Diamante A&T Contents
Issue 93

Year XIV - June 2018

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Front Cover: INTERMETAL S.r.l
Via Aquileia, 45H - 20092 Cinisello Balsamo (MI) - Italy

Intermetal has lived many evolution phases during its first 40 years, but the common denominator has been the metallurgy applied in many industrial fields since 1977. Intermetal’s main business has in fact always been and still firmly is supplying of metal powders for the diamond tool industry.
The group of metal powders includes Cobalt, Tungsten, Tungsten carbide, Copper, Bronze, Iron, Nickel, and Pre-alloyed Powders. For this Intermetal is able to offer specialized technical consultancy for all the above mentioned products and their applications in the tool industry, as well as necessary metallurgic, chemical and mechanical analysis of the finished product.

www.intermetal.it




In the spotlight

08) Marmomac 2018, business and culture at Veronafiere expands the natural stone global community




Diamond Tools

17) Innovative optimization in the diamond wire cutting process in quarries

by Fravizel S.A., Alcanede, Portugal

Abstract: In the last 10 years the squaring phase in the natural stone extraction has evolved by means of the innovation and the technology used in the machines, that has led to an increase of productivity. Diamond wire is everyday more efficient, with more quality and better adapted to the stone characteristics. Combined with machines, that allow a correct definition of parameters according to stone characteristics it has given the rightful contribution making diamond wire cutting a preferable cutting method. Arising from this evolution is the need for the constant optimization of processes and resources resulting in the development of a new machine concept for this squaring phase.
The objective of this research is to describe the optimization in the process of transforming the bench into transportable blocks with diamond wires. The applied method is quantitative and the data collection was in Portuguese quarries. The results show a clear resource optimization, essentially when it comes to the repositioning and adjustment of the machine code name MFER because of its mobility and technology.




Stone

22) Life Cycle Inventory of dimension stone supply chain technologies

by Isabella Bianco, Gian Andrea Blengini
Politecnico di Torino, Italy

Abstract: The dimension stone sector is more and more active in developing new solutions to improve the sustainability of its supply chain, partly as a consequence of the current EU policies on Circular Economy and Raw Materials. The Life Cycle Assessment (LCA) is a recognized scientific tool for evaluating environmental impacts of the processes. Nevertheless, in the stone sector, LCA is hindered by the scarce availability of Life Cycle Inventory (LCI) datasets for the specific technologies of the stone supply chain.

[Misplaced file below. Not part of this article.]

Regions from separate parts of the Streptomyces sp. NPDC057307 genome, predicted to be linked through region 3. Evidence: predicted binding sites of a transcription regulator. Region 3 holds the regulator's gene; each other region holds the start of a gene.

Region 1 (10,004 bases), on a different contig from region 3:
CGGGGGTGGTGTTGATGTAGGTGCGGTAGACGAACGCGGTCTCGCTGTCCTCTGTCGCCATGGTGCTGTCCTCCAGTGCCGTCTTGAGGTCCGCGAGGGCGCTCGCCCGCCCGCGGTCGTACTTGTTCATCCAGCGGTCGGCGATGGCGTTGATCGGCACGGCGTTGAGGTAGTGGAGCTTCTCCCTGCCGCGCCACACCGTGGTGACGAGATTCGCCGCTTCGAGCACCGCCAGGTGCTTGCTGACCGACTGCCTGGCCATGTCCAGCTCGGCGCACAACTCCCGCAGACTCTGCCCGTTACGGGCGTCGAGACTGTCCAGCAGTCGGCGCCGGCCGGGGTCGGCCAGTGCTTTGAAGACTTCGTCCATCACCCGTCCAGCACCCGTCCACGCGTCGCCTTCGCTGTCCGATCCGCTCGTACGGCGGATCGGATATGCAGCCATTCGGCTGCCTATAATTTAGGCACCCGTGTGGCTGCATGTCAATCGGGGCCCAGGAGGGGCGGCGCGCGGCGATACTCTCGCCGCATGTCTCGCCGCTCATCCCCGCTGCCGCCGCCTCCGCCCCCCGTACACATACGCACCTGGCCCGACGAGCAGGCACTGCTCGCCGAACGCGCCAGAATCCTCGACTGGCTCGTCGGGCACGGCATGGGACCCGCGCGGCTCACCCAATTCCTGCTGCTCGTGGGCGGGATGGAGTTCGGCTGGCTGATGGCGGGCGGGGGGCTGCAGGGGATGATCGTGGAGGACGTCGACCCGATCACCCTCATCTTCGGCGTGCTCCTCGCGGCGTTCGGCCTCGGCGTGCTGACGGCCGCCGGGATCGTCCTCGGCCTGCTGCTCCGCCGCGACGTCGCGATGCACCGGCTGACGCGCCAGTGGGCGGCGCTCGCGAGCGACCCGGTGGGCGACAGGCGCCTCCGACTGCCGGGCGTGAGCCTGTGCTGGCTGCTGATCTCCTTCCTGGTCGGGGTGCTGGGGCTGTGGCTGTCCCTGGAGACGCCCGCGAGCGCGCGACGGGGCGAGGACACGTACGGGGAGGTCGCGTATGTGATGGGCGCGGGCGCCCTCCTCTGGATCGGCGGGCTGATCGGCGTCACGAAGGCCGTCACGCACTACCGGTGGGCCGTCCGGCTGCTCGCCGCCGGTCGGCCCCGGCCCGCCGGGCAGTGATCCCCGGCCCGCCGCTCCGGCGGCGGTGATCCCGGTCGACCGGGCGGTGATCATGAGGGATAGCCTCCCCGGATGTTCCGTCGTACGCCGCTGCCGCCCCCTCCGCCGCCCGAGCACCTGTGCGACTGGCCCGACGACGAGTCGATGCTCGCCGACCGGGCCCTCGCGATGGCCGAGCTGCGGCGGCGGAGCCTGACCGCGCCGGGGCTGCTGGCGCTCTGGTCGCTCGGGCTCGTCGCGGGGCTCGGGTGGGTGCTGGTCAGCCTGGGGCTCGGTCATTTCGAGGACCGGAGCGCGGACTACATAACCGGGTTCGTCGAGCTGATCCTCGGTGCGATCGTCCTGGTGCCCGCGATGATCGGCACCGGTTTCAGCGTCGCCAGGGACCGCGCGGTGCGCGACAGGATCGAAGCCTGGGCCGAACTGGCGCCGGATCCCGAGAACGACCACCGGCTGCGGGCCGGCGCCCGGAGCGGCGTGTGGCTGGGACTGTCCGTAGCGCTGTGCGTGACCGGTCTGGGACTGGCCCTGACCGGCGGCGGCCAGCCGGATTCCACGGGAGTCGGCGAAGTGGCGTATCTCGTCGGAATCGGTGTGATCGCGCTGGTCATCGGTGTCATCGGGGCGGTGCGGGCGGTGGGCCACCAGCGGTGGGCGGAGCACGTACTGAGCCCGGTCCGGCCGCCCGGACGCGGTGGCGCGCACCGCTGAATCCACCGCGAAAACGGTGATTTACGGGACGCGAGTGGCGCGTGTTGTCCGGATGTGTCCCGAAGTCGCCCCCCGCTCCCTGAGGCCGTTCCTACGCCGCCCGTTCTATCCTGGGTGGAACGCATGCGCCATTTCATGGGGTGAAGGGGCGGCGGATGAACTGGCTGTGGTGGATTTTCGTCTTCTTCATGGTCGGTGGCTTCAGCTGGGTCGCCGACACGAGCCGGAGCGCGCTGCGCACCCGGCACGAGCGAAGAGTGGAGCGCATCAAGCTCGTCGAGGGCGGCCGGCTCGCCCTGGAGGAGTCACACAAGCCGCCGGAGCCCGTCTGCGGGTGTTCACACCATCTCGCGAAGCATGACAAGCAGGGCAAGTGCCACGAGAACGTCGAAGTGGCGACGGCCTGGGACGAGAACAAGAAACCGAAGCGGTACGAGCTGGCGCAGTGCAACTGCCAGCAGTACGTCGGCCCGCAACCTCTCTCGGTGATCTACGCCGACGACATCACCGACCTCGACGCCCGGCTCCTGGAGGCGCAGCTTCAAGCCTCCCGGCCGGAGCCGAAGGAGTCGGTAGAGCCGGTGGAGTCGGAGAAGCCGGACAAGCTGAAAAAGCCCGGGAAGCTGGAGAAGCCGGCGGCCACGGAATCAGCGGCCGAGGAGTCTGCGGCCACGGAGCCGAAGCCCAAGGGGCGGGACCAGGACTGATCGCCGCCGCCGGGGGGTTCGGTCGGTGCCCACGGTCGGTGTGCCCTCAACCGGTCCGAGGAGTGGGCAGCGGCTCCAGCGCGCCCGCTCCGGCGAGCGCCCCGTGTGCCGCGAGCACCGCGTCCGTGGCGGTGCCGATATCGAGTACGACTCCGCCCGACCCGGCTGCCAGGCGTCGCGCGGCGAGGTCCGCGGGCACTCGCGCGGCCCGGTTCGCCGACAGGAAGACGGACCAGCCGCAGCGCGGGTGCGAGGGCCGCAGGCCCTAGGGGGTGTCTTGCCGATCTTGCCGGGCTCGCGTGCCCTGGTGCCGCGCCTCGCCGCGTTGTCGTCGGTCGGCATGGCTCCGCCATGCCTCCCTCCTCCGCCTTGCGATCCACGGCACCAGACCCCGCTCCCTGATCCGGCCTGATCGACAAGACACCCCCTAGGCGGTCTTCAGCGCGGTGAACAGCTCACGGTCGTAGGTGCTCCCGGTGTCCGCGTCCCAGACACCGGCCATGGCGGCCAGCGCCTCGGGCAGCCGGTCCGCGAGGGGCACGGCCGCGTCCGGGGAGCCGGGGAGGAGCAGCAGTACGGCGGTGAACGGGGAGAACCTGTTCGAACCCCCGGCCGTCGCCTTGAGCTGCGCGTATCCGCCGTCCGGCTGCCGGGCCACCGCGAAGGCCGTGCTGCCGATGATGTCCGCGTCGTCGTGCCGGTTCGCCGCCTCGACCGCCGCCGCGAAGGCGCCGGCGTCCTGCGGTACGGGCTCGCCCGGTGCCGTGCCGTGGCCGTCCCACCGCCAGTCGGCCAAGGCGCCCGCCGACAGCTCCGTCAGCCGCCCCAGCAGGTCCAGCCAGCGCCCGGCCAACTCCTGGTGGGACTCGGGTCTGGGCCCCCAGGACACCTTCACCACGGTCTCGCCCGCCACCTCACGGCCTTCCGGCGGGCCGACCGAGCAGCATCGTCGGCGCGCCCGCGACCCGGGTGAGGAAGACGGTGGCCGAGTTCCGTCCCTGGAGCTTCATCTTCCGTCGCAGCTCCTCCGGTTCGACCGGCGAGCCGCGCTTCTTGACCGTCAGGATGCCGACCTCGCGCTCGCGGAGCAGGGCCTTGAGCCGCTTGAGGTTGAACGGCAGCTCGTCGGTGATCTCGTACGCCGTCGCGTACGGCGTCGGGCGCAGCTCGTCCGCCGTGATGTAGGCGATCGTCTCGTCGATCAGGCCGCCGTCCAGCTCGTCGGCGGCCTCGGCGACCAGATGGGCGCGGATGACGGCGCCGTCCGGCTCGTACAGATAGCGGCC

This abstract shows the main achievements of a research project which developed LCI datasets of the most common and widespread technologies for stone quarrying, cutting and finishing. To this aim primary data were collected in Italian quarries and processing plants of both soft and hard stones and in enterprises that produce cutting tools which are commonly used in the stone sector. When necessary, industry data were complemented with secondary data from literature. The uncertainty of the resulting LCI datasets has been evaluated through the calculation of standard deviation on collected primary data and on impact results. The availability of these datasets is expected to boost the use of LCA and the enhancement of the stone sector sustainability.




28) A new scientific approach to determine the stone workability

by Lorena Zichella, Rossana Bellopede, Fiorenza Baudana, Paola Marini
Politecnico di Torino, DIATI, Turin, Italy

Abstract: The prediction of stone-diamond wire interaction is important for the extractive sector, both to improve the productivity and efficiency of quarry work and to avoid dangerous and expensive endeavours of cutting when an unknown stone has to be introduced in the plant. Combining two simple test as the measurement of ultrasonic pulse velocity of the stone and the Knoop micro hardness, a scientific classification of workability have been found. In particular, in this work the application of this scientific classification methodology to the stone plant has been studied, performing UPV measurements on stone block before their cutting. The correlation of ultrasonic measurements by indirect method with the index HK25 allowed to order the stones in classes of workability that correspond to what the owners of the plant used to give to such stones. Moreover the correspondence with the in situ cutting parameters has confirmed the reliability of this scientific methodology.



34) Imperial blue quartzite characterization purposing the removal of natural stains